Labour and National unite to help solve housing crisis by forcing councils to build up

Labour and National have united to help solve the housing crisis by forcing councils to build up in urban areas and allow more subdivisions. 

In an unprecedented joint press conference on Tuesday, Housing Minister Megan Woods and Environment Minister David Parker were joined by National leader Judith Collins and housing spokesperson Nicola Willis at the Beehive podium. 

It concerns the Government's National Policy Statement on Urban Development (NPS-UD) released in 2020, which is yet to come into effect. It directs councils to make room for growth both 'up' and 'out' to help solve the housing crisis. 

The NPS-UD had a long implementation timeline, with much of its effects not being fully felt until 2024. But Labour and National have united behind speeding up the process, with councils being forced to comply by at least one year. 

Parker said the implementation of NPS-UD is being sped up so councils in greater Auckland, Hamilton, Tauranga, Wellington and Christchurch have their intensification policies and rules in place by August 2023.

It basically flips what's happening right now, so instead of a developer having to argue to build an apartment block that might obstruct another property's view, property owners will now have to argue why an apartment shouldn't be built.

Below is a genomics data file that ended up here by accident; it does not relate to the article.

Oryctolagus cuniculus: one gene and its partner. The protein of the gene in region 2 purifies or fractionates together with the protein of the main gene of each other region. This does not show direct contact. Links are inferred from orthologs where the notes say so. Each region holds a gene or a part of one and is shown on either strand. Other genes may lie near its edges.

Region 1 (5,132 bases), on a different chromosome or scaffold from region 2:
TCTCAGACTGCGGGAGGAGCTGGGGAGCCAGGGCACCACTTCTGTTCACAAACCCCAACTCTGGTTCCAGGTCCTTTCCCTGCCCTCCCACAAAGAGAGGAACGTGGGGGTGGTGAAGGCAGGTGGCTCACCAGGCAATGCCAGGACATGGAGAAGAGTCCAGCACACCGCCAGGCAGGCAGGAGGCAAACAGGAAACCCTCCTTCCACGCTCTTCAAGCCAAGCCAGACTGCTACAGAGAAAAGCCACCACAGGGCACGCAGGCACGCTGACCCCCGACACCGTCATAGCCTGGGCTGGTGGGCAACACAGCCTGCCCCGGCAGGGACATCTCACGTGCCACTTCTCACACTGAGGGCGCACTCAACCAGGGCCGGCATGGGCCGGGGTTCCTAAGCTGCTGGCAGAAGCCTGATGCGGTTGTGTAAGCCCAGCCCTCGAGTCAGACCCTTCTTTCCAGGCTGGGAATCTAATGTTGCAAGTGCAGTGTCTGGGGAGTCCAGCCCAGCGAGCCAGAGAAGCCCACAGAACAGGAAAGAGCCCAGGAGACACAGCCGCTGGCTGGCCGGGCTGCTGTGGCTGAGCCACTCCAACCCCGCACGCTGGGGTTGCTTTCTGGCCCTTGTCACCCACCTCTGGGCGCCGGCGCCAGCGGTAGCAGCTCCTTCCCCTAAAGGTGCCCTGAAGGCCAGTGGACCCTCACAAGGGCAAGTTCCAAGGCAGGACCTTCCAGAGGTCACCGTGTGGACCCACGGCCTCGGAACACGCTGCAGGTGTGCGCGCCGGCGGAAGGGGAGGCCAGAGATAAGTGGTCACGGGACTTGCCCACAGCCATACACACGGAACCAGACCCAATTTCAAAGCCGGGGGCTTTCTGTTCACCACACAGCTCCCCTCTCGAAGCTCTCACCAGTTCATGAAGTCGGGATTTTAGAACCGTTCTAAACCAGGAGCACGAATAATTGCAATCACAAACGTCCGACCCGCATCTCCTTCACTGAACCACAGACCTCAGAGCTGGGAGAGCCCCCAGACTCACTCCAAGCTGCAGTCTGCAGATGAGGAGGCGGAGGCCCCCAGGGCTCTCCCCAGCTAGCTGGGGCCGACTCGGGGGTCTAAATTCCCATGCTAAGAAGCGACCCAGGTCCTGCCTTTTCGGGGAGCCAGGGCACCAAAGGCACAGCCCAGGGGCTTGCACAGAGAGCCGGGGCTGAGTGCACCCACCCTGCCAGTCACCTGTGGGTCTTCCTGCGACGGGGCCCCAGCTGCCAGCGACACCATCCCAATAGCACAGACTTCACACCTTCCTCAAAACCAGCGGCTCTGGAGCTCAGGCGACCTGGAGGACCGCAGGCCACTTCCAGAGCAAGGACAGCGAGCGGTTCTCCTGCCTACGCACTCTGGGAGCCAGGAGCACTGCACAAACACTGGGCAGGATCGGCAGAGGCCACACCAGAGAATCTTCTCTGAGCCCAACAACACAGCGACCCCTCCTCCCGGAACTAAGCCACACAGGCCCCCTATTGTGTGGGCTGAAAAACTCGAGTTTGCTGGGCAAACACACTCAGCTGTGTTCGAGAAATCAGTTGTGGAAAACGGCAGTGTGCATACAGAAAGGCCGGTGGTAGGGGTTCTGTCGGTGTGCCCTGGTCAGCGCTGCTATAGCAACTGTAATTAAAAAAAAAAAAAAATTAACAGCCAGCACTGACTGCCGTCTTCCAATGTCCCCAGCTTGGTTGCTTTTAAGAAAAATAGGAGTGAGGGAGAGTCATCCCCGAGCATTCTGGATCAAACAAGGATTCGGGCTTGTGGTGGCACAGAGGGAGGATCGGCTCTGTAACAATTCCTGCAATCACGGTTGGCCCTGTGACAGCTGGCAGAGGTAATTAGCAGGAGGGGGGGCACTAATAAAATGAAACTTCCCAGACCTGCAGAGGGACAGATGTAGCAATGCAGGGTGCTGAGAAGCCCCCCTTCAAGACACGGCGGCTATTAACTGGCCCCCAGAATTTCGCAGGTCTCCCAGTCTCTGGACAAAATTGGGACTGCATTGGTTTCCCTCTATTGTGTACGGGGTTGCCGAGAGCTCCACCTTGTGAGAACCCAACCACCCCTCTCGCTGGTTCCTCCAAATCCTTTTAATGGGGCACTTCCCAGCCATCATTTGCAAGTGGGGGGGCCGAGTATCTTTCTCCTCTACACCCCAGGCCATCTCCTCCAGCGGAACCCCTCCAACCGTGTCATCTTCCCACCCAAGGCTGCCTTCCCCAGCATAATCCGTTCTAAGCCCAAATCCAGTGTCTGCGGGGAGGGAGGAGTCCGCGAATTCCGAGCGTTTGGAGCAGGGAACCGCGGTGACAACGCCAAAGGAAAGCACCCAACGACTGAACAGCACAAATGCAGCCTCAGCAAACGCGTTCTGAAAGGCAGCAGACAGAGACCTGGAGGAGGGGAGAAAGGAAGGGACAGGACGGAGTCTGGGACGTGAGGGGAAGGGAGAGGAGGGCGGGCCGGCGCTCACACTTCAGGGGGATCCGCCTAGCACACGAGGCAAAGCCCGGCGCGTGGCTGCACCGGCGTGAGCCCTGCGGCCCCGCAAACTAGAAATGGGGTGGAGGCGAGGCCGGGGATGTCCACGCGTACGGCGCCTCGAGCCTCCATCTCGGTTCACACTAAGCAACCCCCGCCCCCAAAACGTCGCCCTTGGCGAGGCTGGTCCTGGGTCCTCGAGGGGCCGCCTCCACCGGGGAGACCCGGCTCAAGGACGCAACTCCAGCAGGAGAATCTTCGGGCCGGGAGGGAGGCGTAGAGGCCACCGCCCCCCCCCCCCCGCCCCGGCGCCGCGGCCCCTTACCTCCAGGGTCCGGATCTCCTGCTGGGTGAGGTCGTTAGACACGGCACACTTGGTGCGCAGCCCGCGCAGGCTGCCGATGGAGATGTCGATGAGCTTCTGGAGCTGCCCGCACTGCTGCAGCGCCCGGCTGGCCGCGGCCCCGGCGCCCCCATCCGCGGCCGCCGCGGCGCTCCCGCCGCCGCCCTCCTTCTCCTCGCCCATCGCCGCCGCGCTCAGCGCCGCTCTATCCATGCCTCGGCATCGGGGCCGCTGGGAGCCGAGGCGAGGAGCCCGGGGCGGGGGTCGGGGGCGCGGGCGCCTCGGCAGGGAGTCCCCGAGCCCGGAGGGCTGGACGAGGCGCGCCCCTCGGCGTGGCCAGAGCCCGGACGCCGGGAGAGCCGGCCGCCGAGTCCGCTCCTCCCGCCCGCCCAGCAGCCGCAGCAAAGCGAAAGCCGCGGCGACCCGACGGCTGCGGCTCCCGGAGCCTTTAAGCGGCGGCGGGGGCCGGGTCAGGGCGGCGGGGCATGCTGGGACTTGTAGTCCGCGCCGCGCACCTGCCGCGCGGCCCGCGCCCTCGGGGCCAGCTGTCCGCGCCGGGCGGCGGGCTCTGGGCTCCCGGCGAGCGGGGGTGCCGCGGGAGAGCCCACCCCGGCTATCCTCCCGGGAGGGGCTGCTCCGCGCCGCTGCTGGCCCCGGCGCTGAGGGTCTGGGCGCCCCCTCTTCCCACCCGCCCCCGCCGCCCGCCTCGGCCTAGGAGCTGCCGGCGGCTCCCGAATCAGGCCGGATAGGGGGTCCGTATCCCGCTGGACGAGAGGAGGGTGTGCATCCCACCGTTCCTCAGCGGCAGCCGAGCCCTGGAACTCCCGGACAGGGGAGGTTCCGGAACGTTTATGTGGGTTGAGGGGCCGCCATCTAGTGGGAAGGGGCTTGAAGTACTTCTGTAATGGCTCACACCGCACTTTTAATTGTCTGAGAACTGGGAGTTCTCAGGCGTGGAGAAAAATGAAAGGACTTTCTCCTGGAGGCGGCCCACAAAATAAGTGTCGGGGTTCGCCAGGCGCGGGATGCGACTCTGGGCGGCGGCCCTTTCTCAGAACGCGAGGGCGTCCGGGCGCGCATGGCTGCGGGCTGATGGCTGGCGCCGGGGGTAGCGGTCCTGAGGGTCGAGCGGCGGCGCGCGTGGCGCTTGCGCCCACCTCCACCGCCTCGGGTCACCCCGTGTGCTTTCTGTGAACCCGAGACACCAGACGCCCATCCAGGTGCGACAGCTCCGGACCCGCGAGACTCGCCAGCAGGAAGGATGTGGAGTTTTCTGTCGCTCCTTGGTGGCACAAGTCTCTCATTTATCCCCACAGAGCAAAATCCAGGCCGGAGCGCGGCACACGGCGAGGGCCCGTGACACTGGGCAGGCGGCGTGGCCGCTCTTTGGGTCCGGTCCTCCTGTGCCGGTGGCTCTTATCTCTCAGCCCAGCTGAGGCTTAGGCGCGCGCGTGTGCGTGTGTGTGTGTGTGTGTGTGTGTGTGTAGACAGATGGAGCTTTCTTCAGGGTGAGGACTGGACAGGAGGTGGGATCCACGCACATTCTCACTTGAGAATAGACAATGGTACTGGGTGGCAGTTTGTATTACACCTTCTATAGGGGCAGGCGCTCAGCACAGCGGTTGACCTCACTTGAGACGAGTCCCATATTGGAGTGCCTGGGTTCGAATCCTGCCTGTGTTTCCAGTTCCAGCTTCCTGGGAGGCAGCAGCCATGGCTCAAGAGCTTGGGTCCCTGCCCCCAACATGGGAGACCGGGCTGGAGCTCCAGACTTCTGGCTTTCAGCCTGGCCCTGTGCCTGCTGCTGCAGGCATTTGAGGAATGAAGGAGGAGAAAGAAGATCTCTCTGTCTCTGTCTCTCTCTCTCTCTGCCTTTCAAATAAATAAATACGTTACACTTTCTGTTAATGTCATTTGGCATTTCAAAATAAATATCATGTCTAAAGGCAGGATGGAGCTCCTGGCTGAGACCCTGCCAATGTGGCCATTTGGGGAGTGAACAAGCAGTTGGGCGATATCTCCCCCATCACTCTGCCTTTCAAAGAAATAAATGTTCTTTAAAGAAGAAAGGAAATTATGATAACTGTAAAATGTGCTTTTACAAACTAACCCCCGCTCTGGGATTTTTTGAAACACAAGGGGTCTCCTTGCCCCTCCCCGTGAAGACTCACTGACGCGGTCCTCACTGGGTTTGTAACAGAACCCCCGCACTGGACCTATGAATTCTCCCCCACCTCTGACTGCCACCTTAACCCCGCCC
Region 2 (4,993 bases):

The new default will be three dwellings per section, or an apartment up to three stories high, without the need for resource consent. District plans typically currently only allow for one home of up to two storeys. 

Building code of compliance will still be needed.

"The housing crisis is a problem decades in the making that will take time to turn around. There is no silver bullet, but combined with other measures taken by this Government these changes will start to make a difference," Woods said. 

"New Zealand's housing shortage is being made worse in our biggest cities by limits on the number and types of houses that can be built. These changes will enable more homes that are attractive to first home buyers to be built in areas closer to their work, public transport and community facilities.

"Working with National, on these changes delivers stable, enduring policy on urban density. This gives homeowners, councils, developers and investors certainty about enduring planning rules."

The new rules are expected to result in at least 48,200 and as many as 105,500 new homes built in the next five to eight years. 

PwC undertook a cost-benefit analysis on the NPS-UD and found that 72,000 additional dwellings could be expected by 2043 as a result of implementing it. PwC now considers this likely to be a conservative estimate.

"Today is truly a historic moment for New Zealand: a time when our two major political parties stepped up together to give Kiwis the Right to Build," Collins said. 

"While Parliament is an adversarial place by nature, it is important that politics can be put aside in emergency situations - be it responding to terror attacks, getting the message out on vaccinations, or addressing our housing emergency.

"I see these measures as being consistent with National's commitment to cutting red-tape, freeing-up options for where new dwellings can be built, enhancing the rights of property owners and effectively creating a 'right to build' in existing urban areas."